Welcome to the new Women in Global Health Research Initiative homepage. This initiative was started in 2015 at the Center for Global Health at Weill Cornell Medical College. As junior faculty in academic global health at Weill Cornell, we began to notice a gender disparity between the number of our contemporaries – young trainees and faculty entering the global health research world, the majority of whom are female – and the number of leaders in our field to whom we look for mentorship and guidance, a majority of whom are male.
There is a fundamental global health leadership gender gap. Women’s health is a top global research priority, yet women hold less than 25% of leadership roles in global health research. Since a majority of trainees interested in global health are female, what is contributing to the attrition of women from this field? What kind of support is needed in order for them to stay? This initiative began by identifying four main gender-based challenges for women working in global health research:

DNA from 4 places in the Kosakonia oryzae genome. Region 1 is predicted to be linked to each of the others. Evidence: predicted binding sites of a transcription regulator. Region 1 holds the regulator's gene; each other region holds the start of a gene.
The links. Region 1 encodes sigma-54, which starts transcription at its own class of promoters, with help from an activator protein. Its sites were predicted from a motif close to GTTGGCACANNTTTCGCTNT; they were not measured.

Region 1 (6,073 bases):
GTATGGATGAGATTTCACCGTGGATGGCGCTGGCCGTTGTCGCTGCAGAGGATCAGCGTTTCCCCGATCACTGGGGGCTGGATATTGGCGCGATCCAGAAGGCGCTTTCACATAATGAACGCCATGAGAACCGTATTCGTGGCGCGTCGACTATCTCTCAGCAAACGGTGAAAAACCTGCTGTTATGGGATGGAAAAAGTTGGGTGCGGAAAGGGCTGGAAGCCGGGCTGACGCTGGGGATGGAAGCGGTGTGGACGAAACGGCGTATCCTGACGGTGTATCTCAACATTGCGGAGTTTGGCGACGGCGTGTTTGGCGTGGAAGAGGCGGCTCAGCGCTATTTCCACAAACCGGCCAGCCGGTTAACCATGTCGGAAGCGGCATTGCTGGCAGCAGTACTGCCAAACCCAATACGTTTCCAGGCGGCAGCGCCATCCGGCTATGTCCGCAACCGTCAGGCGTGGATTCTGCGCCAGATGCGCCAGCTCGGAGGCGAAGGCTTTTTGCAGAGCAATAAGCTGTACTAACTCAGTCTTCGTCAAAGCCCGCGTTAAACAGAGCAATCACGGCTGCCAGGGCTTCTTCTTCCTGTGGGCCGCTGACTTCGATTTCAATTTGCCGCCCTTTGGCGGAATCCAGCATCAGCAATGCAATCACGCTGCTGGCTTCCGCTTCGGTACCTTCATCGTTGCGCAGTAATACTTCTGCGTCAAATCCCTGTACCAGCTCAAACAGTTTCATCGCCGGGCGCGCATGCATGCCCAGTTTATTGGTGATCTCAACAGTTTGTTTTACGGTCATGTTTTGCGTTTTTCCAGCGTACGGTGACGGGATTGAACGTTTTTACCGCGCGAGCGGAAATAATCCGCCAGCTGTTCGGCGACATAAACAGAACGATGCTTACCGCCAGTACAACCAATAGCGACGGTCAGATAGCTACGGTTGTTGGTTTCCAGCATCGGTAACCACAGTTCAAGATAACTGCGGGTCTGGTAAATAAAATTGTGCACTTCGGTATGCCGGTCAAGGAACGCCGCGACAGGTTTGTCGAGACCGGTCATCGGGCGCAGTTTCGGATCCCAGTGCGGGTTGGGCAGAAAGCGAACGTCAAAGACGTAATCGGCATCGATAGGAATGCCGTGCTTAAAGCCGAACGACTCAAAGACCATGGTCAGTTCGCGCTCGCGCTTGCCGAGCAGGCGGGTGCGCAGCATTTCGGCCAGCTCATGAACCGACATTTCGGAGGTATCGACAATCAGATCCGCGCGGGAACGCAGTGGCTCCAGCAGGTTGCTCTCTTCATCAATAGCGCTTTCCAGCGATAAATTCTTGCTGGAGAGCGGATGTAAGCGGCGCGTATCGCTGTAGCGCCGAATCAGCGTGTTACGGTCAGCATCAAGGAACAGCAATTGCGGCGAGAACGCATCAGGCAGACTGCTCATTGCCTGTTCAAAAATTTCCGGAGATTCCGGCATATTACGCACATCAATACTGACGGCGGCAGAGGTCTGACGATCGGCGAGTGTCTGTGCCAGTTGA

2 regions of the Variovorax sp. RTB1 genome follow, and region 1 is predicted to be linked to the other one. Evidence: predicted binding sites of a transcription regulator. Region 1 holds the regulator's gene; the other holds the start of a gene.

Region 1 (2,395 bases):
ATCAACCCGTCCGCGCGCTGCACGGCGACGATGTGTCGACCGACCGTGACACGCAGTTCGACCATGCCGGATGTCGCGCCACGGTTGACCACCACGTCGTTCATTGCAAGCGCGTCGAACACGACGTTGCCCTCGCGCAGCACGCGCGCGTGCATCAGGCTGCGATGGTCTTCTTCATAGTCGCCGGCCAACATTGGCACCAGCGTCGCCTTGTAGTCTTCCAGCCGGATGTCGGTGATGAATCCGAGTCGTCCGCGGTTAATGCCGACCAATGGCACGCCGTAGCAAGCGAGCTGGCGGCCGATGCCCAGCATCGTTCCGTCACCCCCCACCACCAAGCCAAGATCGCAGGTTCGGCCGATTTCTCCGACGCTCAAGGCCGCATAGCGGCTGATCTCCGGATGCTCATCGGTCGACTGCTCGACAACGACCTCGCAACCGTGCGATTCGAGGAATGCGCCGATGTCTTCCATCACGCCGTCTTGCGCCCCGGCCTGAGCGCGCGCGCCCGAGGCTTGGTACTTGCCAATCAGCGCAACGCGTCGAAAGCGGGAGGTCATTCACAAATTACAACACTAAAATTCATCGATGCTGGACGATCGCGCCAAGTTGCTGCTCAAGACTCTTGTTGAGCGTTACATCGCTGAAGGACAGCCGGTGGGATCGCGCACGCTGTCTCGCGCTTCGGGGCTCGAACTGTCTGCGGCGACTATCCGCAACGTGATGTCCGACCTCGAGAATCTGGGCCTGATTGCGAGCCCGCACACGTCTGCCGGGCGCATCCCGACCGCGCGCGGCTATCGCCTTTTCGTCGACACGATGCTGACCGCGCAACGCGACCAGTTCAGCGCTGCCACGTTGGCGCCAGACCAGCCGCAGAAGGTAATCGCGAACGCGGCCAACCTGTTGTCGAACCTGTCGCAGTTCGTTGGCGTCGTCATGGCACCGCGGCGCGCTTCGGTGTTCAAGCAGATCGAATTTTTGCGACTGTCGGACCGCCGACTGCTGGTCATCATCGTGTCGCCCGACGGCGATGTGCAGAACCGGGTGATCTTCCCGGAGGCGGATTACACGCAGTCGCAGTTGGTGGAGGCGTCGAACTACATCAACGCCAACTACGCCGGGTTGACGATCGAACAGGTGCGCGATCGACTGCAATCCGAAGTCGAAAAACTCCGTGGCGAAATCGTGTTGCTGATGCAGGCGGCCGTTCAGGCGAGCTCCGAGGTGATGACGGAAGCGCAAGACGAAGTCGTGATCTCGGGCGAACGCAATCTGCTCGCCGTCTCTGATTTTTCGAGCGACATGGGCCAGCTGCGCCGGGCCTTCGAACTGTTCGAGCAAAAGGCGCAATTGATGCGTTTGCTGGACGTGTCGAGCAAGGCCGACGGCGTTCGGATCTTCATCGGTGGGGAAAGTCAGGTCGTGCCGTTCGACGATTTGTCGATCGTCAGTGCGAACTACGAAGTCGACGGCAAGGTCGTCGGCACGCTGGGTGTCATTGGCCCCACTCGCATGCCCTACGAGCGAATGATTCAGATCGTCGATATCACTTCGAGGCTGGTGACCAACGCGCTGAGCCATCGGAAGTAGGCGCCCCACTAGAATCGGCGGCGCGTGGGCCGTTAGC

1. Lack of female role models and mentors in global health research
2. Limited access to research training and leadership development due to the need to spend significant time conducting field research in resource-poor settings
3. Balancing career and personal life when extended time for field research in resource poor settings is required
4. Health and safety risks in the field, which are more pronounced for women
The Initiative’s Goals
The Women in Global Health Research Initiative seeks to empower and support women working in the field of global health research by addressing these four main challenges and implementing interventions to overcome them. On February 2, 2015, the Center for Global Health convened the first Weill Cornell Women in Global Health Research Symposium. Over 60 women from 14 universities and 7 countries were present to discuss the current obstacles for women working in the field of global health research and to strategize about ways to retain and promote women in the field.